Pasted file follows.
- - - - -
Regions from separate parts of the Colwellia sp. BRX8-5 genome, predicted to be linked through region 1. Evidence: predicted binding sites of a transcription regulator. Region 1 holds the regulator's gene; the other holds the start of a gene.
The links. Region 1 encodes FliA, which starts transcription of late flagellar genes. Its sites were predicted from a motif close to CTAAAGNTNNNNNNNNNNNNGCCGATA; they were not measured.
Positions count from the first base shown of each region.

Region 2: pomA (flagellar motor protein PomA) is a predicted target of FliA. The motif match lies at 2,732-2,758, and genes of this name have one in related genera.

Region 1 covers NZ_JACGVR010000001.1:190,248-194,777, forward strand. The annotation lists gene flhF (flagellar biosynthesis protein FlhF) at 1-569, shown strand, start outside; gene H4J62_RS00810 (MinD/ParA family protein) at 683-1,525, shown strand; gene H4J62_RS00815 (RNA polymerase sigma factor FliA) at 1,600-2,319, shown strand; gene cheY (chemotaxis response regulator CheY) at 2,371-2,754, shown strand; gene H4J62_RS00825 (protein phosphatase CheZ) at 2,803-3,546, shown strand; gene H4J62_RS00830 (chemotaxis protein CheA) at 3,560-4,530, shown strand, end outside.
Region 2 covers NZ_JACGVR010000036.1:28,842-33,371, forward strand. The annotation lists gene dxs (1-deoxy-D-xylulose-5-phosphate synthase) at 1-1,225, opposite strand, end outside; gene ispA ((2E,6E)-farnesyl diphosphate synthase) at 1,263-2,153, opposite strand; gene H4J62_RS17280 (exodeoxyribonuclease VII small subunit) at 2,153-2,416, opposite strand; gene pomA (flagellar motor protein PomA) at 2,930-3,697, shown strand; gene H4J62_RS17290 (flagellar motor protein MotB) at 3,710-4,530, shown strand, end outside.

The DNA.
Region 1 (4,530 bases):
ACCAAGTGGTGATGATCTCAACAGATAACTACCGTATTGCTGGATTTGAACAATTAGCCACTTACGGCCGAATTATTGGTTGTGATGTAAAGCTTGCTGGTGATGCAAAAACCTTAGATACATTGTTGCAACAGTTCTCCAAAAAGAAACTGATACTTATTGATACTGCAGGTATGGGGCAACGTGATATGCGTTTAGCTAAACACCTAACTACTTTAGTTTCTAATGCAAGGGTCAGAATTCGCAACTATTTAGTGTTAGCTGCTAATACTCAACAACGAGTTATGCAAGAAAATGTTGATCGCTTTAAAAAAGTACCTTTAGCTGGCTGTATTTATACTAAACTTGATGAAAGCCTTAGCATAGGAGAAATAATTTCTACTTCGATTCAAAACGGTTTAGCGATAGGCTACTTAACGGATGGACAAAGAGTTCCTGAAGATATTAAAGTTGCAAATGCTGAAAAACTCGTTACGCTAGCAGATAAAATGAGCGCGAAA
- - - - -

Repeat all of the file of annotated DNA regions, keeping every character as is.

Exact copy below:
Regions from separate parts of the Colwellia sp. BRX8-5 genome, predicted to be linked through region 1. Evidence: predicted binding sites of a transcription regulator. Region 1 holds the regulator's gene; the other holds the start of a gene.
The links. Region 1 encodes FliA, which starts transcription of late flagellar genes. Its sites were predicted from a motif close to CTAAAGNTNNNNNNNNNNNNGCCGATA; they were not measured.
Positions count from the first base shown of each region.

Region 2: pomA (flagellar motor protein PomA) is a predicted target of FliA. The motif match lies at 2,732-2,758, and genes of this name have one in related genera.

Region 1 covers NZ_JACGVR010000001.1:190,248-194,777, forward strand. The annotation lists gene flhF (flagellar biosynthesis protein FlhF) at 1-569, shown strand, start outside; gene H4J62_RS00810 (MinD/ParA family protein) at 683-1,525, shown strand; gene H4J62_RS00815 (RNA polymerase sigma factor FliA) at 1,600-2,319, shown strand; gene cheY (chemotaxis response regulator CheY) at 2,371-2,754, shown strand; gene H4J62_RS00825 (protein phosphatase CheZ) at 2,803-3,546, shown strand; gene H4J62_RS00830 (chemotaxis protein CheA) at 3,560-4,530, shown strand, end outside.
Region 2 covers NZ_JACGVR010000036.1:28,842-33,371, forward strand. The annotation lists gene dxs (1-deoxy-D-xylulose-5-phosphate synthase) at 1-1,225, opposite strand, end outside; gene ispA ((2E,6E)-farnesyl diphosphate synthase) at 1,263-2,153, opposite strand; gene H4J62_RS17280 (exodeoxyribonuclease VII small subunit) at 2,153-2,416, opposite strand; gene pomA (flagellar motor protein PomA) at 2,930-3,697, shown strand; gene H4J62_RS17290 (flagellar motor protein MotB) at 3,710-4,530, shown strand, end outside.

The DNA.
Region 1 (4,530 bases):
ACCAAGTGGTGATGATCTCAACAGATAACTACCGTATTGCTGGATTTGAACAATTAGCCACTTACGGCCGAATTATTGGTTGTGATGTAAAGCTTGCTGGTGATGCAAAAACCTTAGATACATTGTTGCAACAGTTCTCCAAAAAGAAACTGATACTTATTGATACTGCAGGTATGGGGCAACGTGATATGCGTTTAGCTAAACACCTAACTACTTTAGTTTCTAATGCAAGGGTCAGAATTCGCAACTATTTAGTGTTAGCTGCTAATACTCAACAACGAGTTATGCAAGAAAATGTTGATCGCTTTAAAAAAGTACCTTTAGCTGGCTGTATTTATACTAAACTTGATGAAAGCCTTAGCATAGGAGAAATAATTTCTACTTCGATTCAAAACGGTTTAGCGATAGGCTACTTAACGGATGGACAAAGAGTTCCTGAAGATATTAAAGTTGCAAATGCTGAAAAACTCGTTACGCTAGCAGATAAAATGAGCGCGAAA